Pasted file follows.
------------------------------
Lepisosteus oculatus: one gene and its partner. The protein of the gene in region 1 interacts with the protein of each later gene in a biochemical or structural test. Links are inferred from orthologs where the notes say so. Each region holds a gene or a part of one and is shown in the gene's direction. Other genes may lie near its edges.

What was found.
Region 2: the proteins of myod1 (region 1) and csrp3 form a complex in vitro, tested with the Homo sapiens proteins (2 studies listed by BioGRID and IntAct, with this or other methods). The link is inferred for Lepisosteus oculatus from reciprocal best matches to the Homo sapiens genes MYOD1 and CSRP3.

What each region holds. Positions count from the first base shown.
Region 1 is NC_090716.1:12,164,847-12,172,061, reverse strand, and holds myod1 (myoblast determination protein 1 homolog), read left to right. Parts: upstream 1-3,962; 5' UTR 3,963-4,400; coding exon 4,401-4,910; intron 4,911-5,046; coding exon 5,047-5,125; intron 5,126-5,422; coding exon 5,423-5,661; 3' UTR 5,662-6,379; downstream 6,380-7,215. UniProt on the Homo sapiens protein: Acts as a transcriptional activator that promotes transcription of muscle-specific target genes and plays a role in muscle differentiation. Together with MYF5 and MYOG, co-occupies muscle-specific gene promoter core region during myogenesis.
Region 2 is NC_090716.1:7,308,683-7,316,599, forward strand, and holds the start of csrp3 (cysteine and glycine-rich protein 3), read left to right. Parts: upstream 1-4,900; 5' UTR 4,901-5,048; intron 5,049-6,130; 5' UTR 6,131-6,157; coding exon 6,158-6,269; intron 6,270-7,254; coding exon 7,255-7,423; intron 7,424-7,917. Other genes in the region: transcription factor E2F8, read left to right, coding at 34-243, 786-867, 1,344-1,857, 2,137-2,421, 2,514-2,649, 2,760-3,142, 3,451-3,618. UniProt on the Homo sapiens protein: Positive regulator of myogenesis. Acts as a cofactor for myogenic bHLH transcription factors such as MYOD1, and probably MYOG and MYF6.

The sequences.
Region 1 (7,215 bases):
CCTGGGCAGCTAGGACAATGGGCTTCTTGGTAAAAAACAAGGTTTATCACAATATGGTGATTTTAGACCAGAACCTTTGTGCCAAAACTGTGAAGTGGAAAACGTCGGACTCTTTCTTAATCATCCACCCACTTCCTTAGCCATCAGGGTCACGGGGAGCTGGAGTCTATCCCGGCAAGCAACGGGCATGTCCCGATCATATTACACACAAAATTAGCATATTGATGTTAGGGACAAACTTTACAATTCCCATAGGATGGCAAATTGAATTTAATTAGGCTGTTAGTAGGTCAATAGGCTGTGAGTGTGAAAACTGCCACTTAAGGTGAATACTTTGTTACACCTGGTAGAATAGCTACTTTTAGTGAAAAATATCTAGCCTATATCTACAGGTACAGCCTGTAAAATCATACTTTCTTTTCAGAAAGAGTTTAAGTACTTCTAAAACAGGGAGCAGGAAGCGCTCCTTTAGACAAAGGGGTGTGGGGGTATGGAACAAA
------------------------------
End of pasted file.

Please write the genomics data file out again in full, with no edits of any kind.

Lepisosteus oculatus: one gene and its partner. The protein of the gene in region 1 interacts with the protein of each later gene in a biochemical or structural test. Links are inferred from orthologs where the notes say so. Each region holds a gene or a part of one and is shown in the gene's direction. Other genes may lie near its edges.

What was found.
Region 2: the proteins of myod1 (region 1) and csrp3 form a complex in vitro, tested with the Homo sapiens proteins (2 studies listed by BioGRID and IntAct, with this or other methods). The link is inferred for Lepisosteus oculatus from reciprocal best matches to the Homo sapiens genes MYOD1 and CSRP3.

What each region holds. Positions count from the first base shown.
Region 1 is NC_090716.1:12,164,847-12,172,061, reverse strand, and holds myod1 (myoblast determination protein 1 homolog), read left to right. Parts: upstream 1-3,962; 5' UTR 3,963-4,400; coding exon 4,401-4,910; intron 4,911-5,046; coding exon 5,047-5,125; intron 5,126-5,422; coding exon 5,423-5,661; 3' UTR 5,662-6,379; downstream 6,380-7,215. UniProt on the Homo sapiens protein: Acts as a transcriptional activator that promotes transcription of muscle-specific target genes and plays a role in muscle differentiation. Together with MYF5 and MYOG, co-occupies muscle-specific gene promoter core region during myogenesis.
Region 2 is NC_090716.1:7,308,683-7,316,599, forward strand, and holds the start of csrp3 (cysteine and glycine-rich protein 3), read left to right. Parts: upstream 1-4,900; 5' UTR 4,901-5,048; intron 5,049-6,130; 5' UTR 6,131-6,157; coding exon 6,158-6,269; intron 6,270-7,254; coding exon 7,255-7,423; intron 7,424-7,917. Other genes in the region: transcription factor E2F8, read left to right, coding at 34-243, 786-867, 1,344-1,857, 2,137-2,421, 2,514-2,649, 2,760-3,142, 3,451-3,618. UniProt on the Homo sapiens protein: Positive regulator of myogenesis. Acts as a cofactor for myogenic bHLH transcription factors such as MYOD1, and probably MYOG and MYF6.

The sequences.
Region 1 (7,215 bases):
CCTGGGCAGCTAGGACAATGGGCTTCTTGGTAAAAAACAAGGTTTATCACAATATGGTGATTTTAGACCAGAACCTTTGTGCCAAAACTGTGAAGTGGAAAACGTCGGACTCTTTCTTAATCATCCACCCACTTCCTTAGCCATCAGGGTCACGGGGAGCTGGAGTCTATCCCGGCAAGCAACGGGCATGTCCCGATCATATTACACACAAAATTAGCATATTGATGTTAGGGACAAACTTTACAATTCCCATAGGATGGCAAATTGAATTTAATTAGGCTGTTAGTAGGTCAATAGGCTGTGAGTGTGAAAACTGCCACTTAAGGTGAATACTTTGTTACACCTGGTAGAATAGCTACTTTTAGTGAAAAATATCTAGCCTATATCTACAGGTACAGCCTGTAAAATCATACTTTCTTTTCAGAAAGAGTTTAAGTACTTCTAAAACAGGGAGCAGGAAGCGCTCCTTTAGACAAAGGGGTGTGGGGGTATGGAACAAA